Top 5 Absolutes In Speech Telepractice
Speech-Language Pathologists all over the country have quickly turned to Telepractice to continue servicing their clients and students in the face of COVID-19.
If you are NEW to the service delivery model, here are 5 essentials that you must consider before getting yourself up and running.
1. Technology matters. In order to provide quality service delivery, it’s imperative that both you and your client have a strong internet connection. Consider having your laptop or desktop hard wired to maximize bandwidth for screen sharing, or placing the computer as close to the modem as possible. Desktops and laptops are preferred over tablets, cellular phones, and Chromebooks, as these devices lose interactivity when materials are screen shared.
2. Facilitation is essential. If your client is school-aged or elderly, it is absolutely imperative that a tech-savvy adult is present to help monitor and assist with the therapy session. It’s important to spend time, prior to beginning services, training this person on how best to support your services. Set clear expectations about availability, positioning, and how to successfully coach your client when needed.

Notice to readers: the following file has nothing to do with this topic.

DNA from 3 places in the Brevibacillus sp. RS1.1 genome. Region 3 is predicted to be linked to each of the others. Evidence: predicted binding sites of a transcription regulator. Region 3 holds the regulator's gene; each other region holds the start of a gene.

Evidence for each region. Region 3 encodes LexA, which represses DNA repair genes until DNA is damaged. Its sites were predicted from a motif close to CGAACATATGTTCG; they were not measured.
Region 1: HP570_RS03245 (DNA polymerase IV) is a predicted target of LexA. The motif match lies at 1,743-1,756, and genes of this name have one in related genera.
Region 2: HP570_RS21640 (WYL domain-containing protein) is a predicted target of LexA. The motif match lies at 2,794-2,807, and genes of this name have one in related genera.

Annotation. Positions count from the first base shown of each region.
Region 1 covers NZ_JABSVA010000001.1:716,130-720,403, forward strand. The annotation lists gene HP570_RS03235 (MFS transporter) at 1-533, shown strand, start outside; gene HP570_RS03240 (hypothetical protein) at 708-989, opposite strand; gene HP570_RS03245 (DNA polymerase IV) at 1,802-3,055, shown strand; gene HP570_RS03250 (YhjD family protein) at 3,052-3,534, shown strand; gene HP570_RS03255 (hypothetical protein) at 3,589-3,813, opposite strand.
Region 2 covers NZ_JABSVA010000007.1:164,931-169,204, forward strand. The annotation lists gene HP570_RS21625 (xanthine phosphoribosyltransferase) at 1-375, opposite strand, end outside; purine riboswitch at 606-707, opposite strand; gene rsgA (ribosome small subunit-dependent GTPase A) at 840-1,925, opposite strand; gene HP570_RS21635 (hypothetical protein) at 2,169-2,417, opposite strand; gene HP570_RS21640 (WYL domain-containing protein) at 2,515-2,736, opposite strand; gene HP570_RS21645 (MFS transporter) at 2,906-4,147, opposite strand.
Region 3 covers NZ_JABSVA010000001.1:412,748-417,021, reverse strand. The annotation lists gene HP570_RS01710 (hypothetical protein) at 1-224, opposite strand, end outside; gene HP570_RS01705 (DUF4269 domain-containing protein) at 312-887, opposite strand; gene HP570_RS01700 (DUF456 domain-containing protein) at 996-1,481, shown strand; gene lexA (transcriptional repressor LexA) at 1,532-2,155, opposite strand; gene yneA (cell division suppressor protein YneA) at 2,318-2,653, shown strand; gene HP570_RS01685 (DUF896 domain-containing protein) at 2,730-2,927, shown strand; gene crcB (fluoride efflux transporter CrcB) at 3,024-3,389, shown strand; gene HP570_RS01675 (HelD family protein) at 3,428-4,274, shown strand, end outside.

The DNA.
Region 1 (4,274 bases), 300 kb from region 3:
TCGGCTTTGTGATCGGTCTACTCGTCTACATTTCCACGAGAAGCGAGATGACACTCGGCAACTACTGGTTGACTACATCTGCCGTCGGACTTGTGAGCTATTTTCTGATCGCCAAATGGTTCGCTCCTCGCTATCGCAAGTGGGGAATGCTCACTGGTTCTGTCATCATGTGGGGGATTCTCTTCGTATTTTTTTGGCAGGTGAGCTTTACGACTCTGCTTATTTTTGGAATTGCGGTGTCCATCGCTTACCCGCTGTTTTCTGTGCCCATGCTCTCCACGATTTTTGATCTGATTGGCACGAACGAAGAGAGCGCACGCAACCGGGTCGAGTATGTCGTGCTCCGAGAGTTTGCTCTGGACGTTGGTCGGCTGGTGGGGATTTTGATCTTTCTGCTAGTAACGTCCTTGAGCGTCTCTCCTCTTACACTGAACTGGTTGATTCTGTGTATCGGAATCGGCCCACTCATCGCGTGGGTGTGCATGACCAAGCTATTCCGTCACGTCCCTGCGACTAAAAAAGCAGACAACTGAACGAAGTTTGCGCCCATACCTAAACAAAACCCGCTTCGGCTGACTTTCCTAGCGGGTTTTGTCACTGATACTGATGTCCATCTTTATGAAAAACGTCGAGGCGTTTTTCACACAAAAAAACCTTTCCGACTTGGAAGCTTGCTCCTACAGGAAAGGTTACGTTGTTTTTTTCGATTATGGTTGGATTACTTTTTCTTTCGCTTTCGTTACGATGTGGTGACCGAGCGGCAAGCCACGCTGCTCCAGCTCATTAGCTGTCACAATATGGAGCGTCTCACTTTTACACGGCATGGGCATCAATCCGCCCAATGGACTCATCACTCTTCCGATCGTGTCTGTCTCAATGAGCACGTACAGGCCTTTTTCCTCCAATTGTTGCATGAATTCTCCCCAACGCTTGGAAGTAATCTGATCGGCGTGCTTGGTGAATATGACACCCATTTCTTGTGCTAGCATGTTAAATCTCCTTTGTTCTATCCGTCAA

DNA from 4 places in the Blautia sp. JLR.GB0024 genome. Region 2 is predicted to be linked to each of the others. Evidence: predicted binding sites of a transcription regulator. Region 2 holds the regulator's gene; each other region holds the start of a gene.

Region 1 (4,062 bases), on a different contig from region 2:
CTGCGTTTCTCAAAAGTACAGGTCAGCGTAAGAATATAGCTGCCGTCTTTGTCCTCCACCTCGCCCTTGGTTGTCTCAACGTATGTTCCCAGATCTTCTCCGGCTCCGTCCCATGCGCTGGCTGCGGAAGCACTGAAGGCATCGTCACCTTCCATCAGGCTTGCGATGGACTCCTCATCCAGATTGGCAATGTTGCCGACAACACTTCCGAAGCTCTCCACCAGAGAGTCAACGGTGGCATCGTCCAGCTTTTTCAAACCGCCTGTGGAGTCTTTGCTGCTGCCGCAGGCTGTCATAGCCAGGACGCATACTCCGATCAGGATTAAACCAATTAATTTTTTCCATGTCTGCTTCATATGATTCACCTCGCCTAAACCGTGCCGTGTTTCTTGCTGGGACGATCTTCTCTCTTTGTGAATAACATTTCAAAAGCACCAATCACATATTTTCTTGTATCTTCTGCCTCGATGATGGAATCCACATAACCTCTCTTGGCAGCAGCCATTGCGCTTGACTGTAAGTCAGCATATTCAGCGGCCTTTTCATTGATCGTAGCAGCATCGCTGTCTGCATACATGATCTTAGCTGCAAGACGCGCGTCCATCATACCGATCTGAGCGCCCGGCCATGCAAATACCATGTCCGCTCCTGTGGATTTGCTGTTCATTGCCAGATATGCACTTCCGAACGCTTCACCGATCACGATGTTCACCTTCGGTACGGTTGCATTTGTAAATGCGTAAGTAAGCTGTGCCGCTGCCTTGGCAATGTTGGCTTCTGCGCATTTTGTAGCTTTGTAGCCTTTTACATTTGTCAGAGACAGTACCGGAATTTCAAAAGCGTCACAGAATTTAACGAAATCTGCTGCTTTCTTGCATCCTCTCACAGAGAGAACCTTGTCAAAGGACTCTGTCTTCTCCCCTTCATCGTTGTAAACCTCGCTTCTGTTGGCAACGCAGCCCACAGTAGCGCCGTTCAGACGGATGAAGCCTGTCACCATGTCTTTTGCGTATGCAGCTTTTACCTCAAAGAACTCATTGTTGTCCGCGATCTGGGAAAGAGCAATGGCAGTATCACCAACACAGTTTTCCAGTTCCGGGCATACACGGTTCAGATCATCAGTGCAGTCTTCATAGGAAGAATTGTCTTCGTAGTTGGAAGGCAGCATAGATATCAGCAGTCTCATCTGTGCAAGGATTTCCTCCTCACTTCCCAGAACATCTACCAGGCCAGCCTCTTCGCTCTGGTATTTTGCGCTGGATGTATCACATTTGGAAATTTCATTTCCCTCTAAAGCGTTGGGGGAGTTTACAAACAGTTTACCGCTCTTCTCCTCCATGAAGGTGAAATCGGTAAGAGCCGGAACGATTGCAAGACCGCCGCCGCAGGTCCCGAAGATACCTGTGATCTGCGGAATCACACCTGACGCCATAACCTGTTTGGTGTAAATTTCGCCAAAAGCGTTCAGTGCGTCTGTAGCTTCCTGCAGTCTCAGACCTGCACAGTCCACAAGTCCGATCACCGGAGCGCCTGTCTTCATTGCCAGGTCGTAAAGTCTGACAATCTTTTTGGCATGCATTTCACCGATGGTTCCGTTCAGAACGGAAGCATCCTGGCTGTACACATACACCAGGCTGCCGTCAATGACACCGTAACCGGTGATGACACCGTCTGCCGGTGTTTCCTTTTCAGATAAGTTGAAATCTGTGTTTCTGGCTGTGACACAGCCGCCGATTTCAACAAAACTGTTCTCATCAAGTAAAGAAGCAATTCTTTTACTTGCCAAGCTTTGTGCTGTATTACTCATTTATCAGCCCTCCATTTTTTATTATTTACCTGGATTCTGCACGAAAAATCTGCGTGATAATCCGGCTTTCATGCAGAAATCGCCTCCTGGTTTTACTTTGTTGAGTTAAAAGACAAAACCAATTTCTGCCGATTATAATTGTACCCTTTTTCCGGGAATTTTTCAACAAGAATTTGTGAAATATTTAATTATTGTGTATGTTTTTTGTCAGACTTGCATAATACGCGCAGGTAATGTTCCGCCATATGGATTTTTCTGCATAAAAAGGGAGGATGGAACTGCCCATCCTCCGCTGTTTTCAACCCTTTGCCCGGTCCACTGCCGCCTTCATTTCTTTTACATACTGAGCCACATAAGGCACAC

3. Privacy is non-negotiable. Therapists should be aware of federal and state regulations relating to privacy and security, including those pertaining to storage and transmission of client information. See the rules for both HIPAA and FERPA for guidelines, especially when choosing a video platform, and grouping clients together for services. Remember it is your responsibility to obtain documentation of informed consent.
4. Organization is key. Take time to organize your therapy materials ahead of time into folders on your computer. This includes bookmarking your favorite online resources for quick retrieval. Know what exact resources you are going to use before you begin a session, and how to modify them so your client can be successful. If you aren’t sure where to look for resources, professional online communities can be very helpful if you need assistance.
5. Practice is beneficial. Before going on camera, it’s very helpful to practice giving a session to a familiar person, such as another adult, friend, or a child of your own. Take time to learn the features of your platform, as well as how to troubleshoot the technology, prior to giving a live therapy session. The more you practice, the more seamless your session will be.
These 5 tips should help you get started effectively, ethically and successfully. Remember to visit ASHA’s Telepractice Portal for the most up to date information, guidelines, and considerations.
If you need assistance getting started, and want additional support, the following Speech-Language Pathologists have training available to help!